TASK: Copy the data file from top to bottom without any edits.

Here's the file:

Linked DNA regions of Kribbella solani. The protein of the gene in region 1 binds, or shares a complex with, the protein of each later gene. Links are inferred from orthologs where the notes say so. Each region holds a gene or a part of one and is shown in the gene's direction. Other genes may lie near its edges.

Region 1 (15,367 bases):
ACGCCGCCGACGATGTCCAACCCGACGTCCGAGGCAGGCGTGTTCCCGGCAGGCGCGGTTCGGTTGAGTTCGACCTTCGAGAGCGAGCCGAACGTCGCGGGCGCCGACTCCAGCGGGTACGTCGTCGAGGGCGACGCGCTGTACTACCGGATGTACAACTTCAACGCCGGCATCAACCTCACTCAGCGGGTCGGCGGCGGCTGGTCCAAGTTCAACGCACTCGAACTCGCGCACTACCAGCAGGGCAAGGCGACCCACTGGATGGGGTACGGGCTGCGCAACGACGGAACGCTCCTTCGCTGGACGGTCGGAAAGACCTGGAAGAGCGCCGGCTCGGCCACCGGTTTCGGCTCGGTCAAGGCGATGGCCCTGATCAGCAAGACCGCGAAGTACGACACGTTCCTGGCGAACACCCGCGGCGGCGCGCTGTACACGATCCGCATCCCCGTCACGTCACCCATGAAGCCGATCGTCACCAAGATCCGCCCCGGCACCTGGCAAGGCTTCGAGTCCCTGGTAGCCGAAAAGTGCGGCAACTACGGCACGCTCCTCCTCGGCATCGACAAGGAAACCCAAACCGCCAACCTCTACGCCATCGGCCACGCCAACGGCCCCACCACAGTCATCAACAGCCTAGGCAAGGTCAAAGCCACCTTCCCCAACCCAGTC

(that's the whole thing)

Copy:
Linked DNA regions of Kribbella solani. The protein of the gene in region 1 binds, or shares a complex with, the protein of each later gene. Links are inferred from orthologs where the notes say so. Each region holds a gene or a part of one and is shown in the gene's direction. Other genes may lie near its edges.

Region 1 (15,367 bases):
ACGCCGCCGACGATGTCCAACCCGACGTCCGAGGCAGGCGTGTTCCCGGCAGGCGCGGTTCGGTTGAGTTCGACCTTCGAGAGCGAGCCGAACGTCGCGGGCGCCGACTCCAGCGGGTACGTCGTCGAGGGCGACGCGCTGTACTACCGGATGTACAACTTCAACGCCGGCATCAACCTCACTCAGCGGGTCGGCGGCGGCTGGTCCAAGTTCAACGCACTCGAACTCGCGCACTACCAGCAGGGCAAGGCGACCCACTGGATGGGGTACGGGCTGCGCAACGACGGAACGCTCCTTCGCTGGACGGTCGGAAAGACCTGGAAGAGCGCCGGCTCGGCCACCGGTTTCGGCTCGGTCAAGGCGATGGCCCTGATCAGCAAGACCGCGAAGTACGACACGTTCCTGGCGAACACCCGCGGCGGCGCGCTGTACACGATCCGCATCCCCGTCACGTCACCCATGAAGCCGATCGTCACCAAGATCCGCCCCGGCACCTGGCAAGGCTTCGAGTCCCTGGTAGCCGAAAAGTGCGGCAACTACGGCACGCTCCTCCTCGGCATCGACAAGGAAACCCAAACCGCCAACCTCTACGCCATCGGCCACGCCAACGGCCCCACCACAGTCATCAACAGCCTAGGCAAGGTCAAAGCCACCTTCCCCAACCCAGTC